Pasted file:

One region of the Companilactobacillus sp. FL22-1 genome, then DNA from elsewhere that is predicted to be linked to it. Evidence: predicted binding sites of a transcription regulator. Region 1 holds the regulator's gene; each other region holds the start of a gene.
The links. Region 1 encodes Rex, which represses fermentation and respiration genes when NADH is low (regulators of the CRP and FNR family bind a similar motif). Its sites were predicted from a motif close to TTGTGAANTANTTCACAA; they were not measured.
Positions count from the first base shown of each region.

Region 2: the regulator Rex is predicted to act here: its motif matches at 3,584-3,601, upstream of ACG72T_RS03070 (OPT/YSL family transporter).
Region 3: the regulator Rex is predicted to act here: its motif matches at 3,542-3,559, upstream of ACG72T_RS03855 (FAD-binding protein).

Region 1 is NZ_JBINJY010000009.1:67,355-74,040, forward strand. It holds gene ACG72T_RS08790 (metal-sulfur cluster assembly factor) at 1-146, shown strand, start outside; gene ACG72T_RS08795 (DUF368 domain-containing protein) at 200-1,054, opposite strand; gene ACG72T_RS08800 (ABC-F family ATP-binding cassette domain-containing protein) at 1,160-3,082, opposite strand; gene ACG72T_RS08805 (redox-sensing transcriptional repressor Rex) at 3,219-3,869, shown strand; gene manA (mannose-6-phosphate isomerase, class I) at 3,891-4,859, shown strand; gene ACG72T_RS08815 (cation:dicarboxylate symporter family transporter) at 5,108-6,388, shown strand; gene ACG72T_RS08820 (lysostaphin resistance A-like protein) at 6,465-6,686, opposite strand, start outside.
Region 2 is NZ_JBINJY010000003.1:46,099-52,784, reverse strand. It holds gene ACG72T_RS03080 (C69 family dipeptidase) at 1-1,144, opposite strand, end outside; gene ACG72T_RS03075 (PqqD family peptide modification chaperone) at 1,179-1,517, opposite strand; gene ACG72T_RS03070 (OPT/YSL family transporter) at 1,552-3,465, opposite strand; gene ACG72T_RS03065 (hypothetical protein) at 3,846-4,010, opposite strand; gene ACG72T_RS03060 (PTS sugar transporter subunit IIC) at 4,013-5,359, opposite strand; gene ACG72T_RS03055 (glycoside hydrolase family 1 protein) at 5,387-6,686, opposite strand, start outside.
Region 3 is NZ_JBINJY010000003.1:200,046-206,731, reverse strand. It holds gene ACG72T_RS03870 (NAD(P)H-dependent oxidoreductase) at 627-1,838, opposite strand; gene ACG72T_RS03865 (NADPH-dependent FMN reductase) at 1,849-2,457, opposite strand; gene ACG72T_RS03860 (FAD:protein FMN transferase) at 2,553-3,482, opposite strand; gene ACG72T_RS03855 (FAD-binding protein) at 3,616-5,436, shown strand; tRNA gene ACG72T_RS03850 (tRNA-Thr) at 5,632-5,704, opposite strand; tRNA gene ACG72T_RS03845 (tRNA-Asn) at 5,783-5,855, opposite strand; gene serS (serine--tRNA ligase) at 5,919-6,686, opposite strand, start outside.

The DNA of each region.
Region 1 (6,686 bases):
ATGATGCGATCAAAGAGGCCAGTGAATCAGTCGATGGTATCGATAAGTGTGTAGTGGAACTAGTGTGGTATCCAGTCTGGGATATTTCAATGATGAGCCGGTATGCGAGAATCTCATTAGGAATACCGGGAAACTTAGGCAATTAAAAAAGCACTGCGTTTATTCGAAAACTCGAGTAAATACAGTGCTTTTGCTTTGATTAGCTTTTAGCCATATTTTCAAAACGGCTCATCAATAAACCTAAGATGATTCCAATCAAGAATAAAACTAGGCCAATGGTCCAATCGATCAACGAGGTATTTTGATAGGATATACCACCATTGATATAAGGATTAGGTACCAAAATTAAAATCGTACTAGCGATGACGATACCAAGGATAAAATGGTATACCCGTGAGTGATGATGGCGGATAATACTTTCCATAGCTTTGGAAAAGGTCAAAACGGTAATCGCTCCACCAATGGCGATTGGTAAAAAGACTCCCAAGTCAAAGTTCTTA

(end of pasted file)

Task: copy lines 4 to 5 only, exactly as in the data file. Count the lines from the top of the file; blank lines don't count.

Region 2: the regulator Rex is predicted to act here: its motif matches at 3,584-3,601, upstream of ACG72T_RS03070 (OPT/YSL family transporter).
Region 3: the regulator Rex is predicted to act here: its motif matches at 3,542-3,559, upstream of ACG72T_RS03855 (FAD-binding protein).